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What do probiotics have to do with rheumatoid arthritis?

What do probiotics have to do with rheumatoid arthritis?

The public health dialogue has included a number of conversations and debates over the benefits of probiotics in recent months. While extensive study is still needed on the topic, researchers now know more than ever about the tiny microbes that live in the human gastrointestinal tract.

Probiotics line the intestines, warding off harmful bacteria and allowing a number of processes - many of them as yet unstudied - to occur. According to The Atlantic, new research has highlighted a potential link between the microbiome (the community of microbes that live in the gastrointestinal tract) and rheumatoid arthritis.

What is rheumatoid arthritis?

A common and painful affliction that affects the joints, rheumatoid arthritis is classified as an autoimmune disease - meaning, a disease in which the immune system fights against the body itself. According to the Australian Institute of Health and Welfare, the disease affects about 400,000 Australians, making it the second most common type of arthritis.

Studies suggest microbiome-arthritis link

A study published in the US National Library of Medicine found that rheumatoid arthritis sufferers had a strain of bacteria called Prevotella copri in their digestive tracts more often than people who didn't have the disease. Prevotella copri may therefore be an example of a bacteria strain that poses a threat, and might be warded off by 'good' bacteria such as those found in probiotics.

The finding is exciting for researchers, because it reinforces recent thinking that altering the microbiome could be a useful way to achieve various health effects.

"It's become more and more clear that these microbes can affect the immune system, even in diseases that are not in the gut," Veena Taneja, an immunologist for the Mayo Clinic, told The Atlantic.

What's the mechanism?

Now that researchers are aware of the potential connection, they have begun analysing possible mechanisms for the apparent correlation. One thought is that the digestive tract acts on the defensive each time new foods (and potential harmful bacteria) enter the body, and produces immune cells that trigger inflammation. Inflammation has been credited with playing a role in a number of chronic problems, and it is known to be a primary cause for arthritis.

Another theory is that the bacteria Prevotella copri could take resources away from healthy microbes that prevent autoimmune reactions. This idea was reinforced by the fact that researchers found a correlation between high levels of the strain and a decrease in the bacteria Bacteroides fragilis.

As researchers learn more about the benefits of probiotics, they will undoubtedly continue looking into ways the microbiome may affect sufferers of rheumatoid arthritis.

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What do probiotics have to do with rheumatoid arthritis?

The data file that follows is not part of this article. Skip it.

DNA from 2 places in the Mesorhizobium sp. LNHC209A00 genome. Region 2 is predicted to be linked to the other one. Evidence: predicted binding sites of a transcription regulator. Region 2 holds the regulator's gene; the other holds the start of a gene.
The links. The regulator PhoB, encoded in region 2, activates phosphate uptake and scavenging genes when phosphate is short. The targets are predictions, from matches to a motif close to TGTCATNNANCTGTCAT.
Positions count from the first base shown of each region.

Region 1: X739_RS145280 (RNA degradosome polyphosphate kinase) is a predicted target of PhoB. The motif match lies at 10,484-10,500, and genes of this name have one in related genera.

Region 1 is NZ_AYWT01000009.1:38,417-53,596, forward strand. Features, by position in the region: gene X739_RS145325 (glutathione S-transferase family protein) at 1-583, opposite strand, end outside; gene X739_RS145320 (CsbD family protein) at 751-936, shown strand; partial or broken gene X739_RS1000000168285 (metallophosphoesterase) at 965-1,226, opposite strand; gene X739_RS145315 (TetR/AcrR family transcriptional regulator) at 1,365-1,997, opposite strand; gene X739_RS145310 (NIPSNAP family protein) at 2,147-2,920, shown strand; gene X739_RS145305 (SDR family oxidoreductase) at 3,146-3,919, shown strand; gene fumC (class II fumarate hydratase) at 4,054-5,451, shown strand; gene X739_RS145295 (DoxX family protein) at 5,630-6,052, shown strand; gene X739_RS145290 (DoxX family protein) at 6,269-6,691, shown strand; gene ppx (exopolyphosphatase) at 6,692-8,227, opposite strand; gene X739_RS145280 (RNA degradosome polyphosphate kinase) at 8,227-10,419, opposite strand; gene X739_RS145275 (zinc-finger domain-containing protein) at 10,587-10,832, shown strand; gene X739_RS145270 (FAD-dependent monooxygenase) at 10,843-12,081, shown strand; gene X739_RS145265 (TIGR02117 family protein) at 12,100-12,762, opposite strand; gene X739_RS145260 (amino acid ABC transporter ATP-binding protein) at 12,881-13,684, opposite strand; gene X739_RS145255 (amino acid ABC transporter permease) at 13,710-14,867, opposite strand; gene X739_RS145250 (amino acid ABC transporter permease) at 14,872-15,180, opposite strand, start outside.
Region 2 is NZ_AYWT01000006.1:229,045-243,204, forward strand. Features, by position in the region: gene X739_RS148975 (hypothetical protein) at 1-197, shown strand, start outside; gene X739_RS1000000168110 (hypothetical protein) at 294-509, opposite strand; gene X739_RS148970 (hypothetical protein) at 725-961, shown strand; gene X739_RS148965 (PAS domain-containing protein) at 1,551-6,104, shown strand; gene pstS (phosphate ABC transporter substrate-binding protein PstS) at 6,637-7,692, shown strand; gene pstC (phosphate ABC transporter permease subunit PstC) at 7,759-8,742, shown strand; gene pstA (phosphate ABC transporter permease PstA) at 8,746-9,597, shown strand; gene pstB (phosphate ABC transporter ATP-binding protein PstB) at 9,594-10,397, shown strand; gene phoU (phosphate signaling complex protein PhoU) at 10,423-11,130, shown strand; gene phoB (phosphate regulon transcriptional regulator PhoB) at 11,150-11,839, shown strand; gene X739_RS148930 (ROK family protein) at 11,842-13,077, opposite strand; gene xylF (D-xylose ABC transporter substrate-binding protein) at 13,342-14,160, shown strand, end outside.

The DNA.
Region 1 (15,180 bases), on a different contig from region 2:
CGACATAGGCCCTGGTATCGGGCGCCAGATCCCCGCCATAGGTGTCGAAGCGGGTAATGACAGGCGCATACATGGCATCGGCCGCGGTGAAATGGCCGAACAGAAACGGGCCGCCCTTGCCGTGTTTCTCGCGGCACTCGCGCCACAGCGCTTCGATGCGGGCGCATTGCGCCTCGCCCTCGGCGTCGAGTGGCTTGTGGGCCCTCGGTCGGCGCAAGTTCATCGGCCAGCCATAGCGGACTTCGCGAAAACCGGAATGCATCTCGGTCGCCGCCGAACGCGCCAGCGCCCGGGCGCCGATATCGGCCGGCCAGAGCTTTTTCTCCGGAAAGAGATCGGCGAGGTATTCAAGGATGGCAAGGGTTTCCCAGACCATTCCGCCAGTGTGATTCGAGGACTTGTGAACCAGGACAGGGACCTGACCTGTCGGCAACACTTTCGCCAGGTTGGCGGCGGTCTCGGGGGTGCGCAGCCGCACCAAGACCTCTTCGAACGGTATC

The public health dialogue has included a number of conversations and debates over the benefits of probiotics in recent months. While extensive study is still needed on the topic, researchers now know more than ever about the tiny microbes that live in the human gastrointestinal tract.

Probiotics line the intestines, warding off harmful bacteria and allowing a number of processes - many of them as yet unstudied - to occur. According to The Atlantic, new research has highlighted a potential link between the microbiome (the community of microbes that live in the gastrointestinal tract) and rheumatoid arthritis.

What is rheumatoid arthritis?

A common and painful affliction that affects the joints, rheumatoid arthritis is classified as an autoimmune disease - meaning, a disease in which the immune system fights against the body itself. According to the Australian Institute of Health and Welfare, the disease affects about 400,000 Australians, making it the second most common type of arthritis.

Studies suggest microbiome-arthritis link

A study published in the US National Library of Medicine found that rheumatoid arthritis sufferers had a strain of bacteria called Prevotella copri in their digestive tracts more often than people who didn't have the disease. Prevotella copri may therefore be an example of a bacteria strain that poses a threat, and might be warded off by 'good' bacteria such as those found in probiotics.

The finding is exciting for researchers, because it reinforces recent thinking that altering the microbiome could be a useful way to achieve various health effects.

"It's become more and more clear that these microbes can affect the immune system, even in diseases that are not in the gut," Veena Taneja, an immunologist for the Mayo Clinic, told The Atlantic.

What's the mechanism?

Now that researchers are aware of the potential connection, they have begun analysing possible mechanisms for the apparent correlation. One thought is that the digestive tract acts on the defensive each time new foods (and potential harmful bacteria) enter the body, and produces immune cells that trigger inflammation. Inflammation has been credited with playing a role in a number of chronic problems, and it is known to be a primary cause for arthritis.

Another theory is that the bacteria Prevotella copri could take resources away from healthy microbes that prevent autoimmune reactions. This idea was reinforced by the fact that researchers found a correlation between high levels of the strain and a decrease in the bacteria Bacteroides fragilis.

As researchers learn more about the benefits of probiotics, they will undoubtedly continue looking into ways the microbiome may affect sufferers of rheumatoid arthritis.

What do probiotics have to do with rheumatoid arthritis?
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